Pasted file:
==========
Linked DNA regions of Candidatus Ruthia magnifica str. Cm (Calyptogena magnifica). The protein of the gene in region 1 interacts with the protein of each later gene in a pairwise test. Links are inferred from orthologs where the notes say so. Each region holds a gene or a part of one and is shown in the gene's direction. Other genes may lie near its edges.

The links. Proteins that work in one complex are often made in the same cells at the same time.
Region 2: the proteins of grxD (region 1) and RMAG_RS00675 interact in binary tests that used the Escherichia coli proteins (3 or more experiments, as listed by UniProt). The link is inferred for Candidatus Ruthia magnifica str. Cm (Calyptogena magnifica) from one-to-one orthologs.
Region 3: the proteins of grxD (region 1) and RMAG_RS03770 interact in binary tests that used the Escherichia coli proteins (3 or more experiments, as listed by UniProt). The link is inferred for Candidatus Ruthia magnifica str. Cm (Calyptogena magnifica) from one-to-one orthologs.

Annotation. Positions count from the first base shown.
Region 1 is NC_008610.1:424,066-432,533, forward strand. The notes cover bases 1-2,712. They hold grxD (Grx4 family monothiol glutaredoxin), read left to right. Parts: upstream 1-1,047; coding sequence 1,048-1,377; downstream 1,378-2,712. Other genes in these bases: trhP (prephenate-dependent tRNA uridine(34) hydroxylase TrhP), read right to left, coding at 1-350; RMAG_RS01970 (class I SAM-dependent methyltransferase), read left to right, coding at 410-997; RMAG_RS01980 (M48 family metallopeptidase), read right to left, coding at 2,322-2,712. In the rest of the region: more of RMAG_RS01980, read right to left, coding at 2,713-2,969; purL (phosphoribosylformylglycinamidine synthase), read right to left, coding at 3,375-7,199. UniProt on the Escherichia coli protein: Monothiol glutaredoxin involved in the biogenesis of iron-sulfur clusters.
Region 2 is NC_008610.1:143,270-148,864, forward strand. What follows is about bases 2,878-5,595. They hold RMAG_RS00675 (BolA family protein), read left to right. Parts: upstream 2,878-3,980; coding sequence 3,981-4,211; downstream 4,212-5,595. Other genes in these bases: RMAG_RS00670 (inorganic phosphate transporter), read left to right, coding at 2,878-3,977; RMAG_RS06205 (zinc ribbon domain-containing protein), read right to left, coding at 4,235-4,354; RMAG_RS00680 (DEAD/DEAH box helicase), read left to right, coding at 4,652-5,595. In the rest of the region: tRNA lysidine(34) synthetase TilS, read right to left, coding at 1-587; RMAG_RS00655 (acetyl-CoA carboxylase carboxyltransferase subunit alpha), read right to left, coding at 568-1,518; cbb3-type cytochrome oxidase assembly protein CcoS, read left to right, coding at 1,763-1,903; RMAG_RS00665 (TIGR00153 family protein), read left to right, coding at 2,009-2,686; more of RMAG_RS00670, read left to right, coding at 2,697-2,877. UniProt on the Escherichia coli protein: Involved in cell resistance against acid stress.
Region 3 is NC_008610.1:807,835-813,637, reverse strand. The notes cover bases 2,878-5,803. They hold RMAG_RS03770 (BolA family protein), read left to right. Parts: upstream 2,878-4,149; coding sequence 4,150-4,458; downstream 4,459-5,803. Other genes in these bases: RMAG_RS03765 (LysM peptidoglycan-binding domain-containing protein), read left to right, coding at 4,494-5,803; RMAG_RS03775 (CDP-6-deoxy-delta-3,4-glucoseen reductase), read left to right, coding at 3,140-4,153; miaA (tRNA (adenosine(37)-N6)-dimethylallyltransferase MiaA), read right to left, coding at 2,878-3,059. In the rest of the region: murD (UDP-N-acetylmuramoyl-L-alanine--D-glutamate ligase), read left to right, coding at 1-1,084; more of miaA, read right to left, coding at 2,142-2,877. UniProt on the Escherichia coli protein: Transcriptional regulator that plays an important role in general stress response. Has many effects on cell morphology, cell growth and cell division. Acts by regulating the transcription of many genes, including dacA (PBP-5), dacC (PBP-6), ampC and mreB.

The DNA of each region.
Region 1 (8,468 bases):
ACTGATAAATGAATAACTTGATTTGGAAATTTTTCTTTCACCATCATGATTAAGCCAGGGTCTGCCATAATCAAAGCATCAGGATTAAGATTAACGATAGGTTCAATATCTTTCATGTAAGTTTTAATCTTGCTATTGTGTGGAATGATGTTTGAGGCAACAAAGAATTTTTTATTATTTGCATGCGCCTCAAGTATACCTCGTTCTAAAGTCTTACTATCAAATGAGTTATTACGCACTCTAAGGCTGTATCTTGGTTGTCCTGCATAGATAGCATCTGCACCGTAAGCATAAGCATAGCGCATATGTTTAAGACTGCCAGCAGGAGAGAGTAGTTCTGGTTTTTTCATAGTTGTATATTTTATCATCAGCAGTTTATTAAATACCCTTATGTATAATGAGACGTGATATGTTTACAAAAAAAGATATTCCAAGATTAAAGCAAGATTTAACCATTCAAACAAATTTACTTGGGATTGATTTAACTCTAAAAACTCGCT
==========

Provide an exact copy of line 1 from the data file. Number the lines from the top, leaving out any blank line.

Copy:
Linked DNA regions of Candidatus Ruthia magnifica str. Cm (Calyptogena magnifica). The protein of the gene in region 1 interacts with the protein of each later gene in a pairwise test. Links are inferred from orthologs where the notes say so. Each region holds a gene or a part of one and is shown in the gene's direction. Other genes may lie near its edges.